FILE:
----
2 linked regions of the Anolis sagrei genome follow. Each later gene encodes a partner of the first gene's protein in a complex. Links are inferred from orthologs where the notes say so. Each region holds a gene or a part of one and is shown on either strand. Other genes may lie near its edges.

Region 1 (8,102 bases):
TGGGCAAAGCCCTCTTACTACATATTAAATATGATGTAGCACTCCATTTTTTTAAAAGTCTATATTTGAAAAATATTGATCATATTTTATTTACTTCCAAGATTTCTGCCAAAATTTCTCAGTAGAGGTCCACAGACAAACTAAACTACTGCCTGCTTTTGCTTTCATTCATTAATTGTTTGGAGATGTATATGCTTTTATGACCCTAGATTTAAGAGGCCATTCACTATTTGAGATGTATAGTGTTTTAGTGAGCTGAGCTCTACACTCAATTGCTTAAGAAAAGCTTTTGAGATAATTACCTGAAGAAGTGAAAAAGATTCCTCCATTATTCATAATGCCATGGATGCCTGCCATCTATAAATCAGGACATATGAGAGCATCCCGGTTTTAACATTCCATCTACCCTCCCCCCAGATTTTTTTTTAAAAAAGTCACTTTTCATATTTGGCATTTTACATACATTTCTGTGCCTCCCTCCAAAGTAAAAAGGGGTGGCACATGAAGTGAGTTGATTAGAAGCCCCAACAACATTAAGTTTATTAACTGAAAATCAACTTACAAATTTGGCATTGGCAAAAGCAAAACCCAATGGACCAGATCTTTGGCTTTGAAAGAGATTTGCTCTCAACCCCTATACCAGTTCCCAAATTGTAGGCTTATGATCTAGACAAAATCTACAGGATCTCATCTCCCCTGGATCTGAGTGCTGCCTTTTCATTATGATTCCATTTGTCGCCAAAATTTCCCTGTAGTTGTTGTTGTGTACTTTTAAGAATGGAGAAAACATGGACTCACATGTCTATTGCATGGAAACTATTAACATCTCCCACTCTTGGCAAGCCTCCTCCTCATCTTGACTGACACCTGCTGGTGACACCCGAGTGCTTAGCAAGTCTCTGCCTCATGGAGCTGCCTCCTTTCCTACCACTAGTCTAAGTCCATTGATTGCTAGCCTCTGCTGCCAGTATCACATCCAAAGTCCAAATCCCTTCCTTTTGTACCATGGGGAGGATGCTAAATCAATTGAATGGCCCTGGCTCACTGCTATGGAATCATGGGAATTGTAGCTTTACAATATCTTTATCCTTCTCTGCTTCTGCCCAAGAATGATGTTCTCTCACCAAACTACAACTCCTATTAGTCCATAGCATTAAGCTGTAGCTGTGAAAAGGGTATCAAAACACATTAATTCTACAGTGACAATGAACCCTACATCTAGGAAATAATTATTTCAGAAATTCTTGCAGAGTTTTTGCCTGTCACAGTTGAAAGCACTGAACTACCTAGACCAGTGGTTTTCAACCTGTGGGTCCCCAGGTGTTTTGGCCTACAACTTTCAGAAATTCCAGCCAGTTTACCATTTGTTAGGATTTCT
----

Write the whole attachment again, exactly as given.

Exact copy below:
2 linked regions of the Anolis sagrei genome follow. Each later gene encodes a partner of the first gene's protein in a complex. Links are inferred from orthologs where the notes say so. Each region holds a gene or a part of one and is shown on either strand. Other genes may lie near its edges.

Region 1 (8,102 bases):
TGGGCAAAGCCCTCTTACTACATATTAAATATGATGTAGCACTCCATTTTTTTAAAAGTCTATATTTGAAAAATATTGATCATATTTTATTTACTTCCAAGATTTCTGCCAAAATTTCTCAGTAGAGGTCCACAGACAAACTAAACTACTGCCTGCTTTTGCTTTCATTCATTAATTGTTTGGAGATGTATATGCTTTTATGACCCTAGATTTAAGAGGCCATTCACTATTTGAGATGTATAGTGTTTTAGTGAGCTGAGCTCTACACTCAATTGCTTAAGAAAAGCTTTTGAGATAATTACCTGAAGAAGTGAAAAAGATTCCTCCATTATTCATAATGCCATGGATGCCTGCCATCTATAAATCAGGACATATGAGAGCATCCCGGTTTTAACATTCCATCTACCCTCCCCCCAGATTTTTTTTTAAAAAAGTCACTTTTCATATTTGGCATTTTACATACATTTCTGTGCCTCCCTCCAAAGTAAAAAGGGGTGGCACATGAAGTGAGTTGATTAGAAGCCCCAACAACATTAAGTTTATTAACTGAAAATCAACTTACAAATTTGGCATTGGCAAAAGCAAAACCCAATGGACCAGATCTTTGGCTTTGAAAGAGATTTGCTCTCAACCCCTATACCAGTTCCCAAATTGTAGGCTTATGATCTAGACAAAATCTACAGGATCTCATCTCCCCTGGATCTGAGTGCTGCCTTTTCATTATGATTCCATTTGTCGCCAAAATTTCCCTGTAGTTGTTGTTGTGTACTTTTAAGAATGGAGAAAACATGGACTCACATGTCTATTGCATGGAAACTATTAACATCTCCCACTCTTGGCAAGCCTCCTCCTCATCTTGACTGACACCTGCTGGTGACACCCGAGTGCTTAGCAAGTCTCTGCCTCATGGAGCTGCCTCCTTTCCTACCACTAGTCTAAGTCCATTGATTGCTAGCCTCTGCTGCCAGTATCACATCCAAAGTCCAAATCCCTTCCTTTTGTACCATGGGGAGGATGCTAAATCAATTGAATGGCCCTGGCTCACTGCTATGGAATCATGGGAATTGTAGCTTTACAATATCTTTATCCTTCTCTGCTTCTGCCCAAGAATGATGTTCTCTCACCAAACTACAACTCCTATTAGTCCATAGCATTAAGCTGTAGCTGTGAAAAGGGTATCAAAACACATTAATTCTACAGTGACAATGAACCCTACATCTAGGAAATAATTATTTCAGAAATTCTTGCAGAGTTTTTGCCTGTCACAGTTGAAAGCACTGAACTACCTAGACCAGTGGTTTTCAACCTGTGGGTCCCCAGGTGTTTTGGCCTACAACTTTCAGAAATTCCAGCCAGTTTACCATTTGTTAGGATTTCT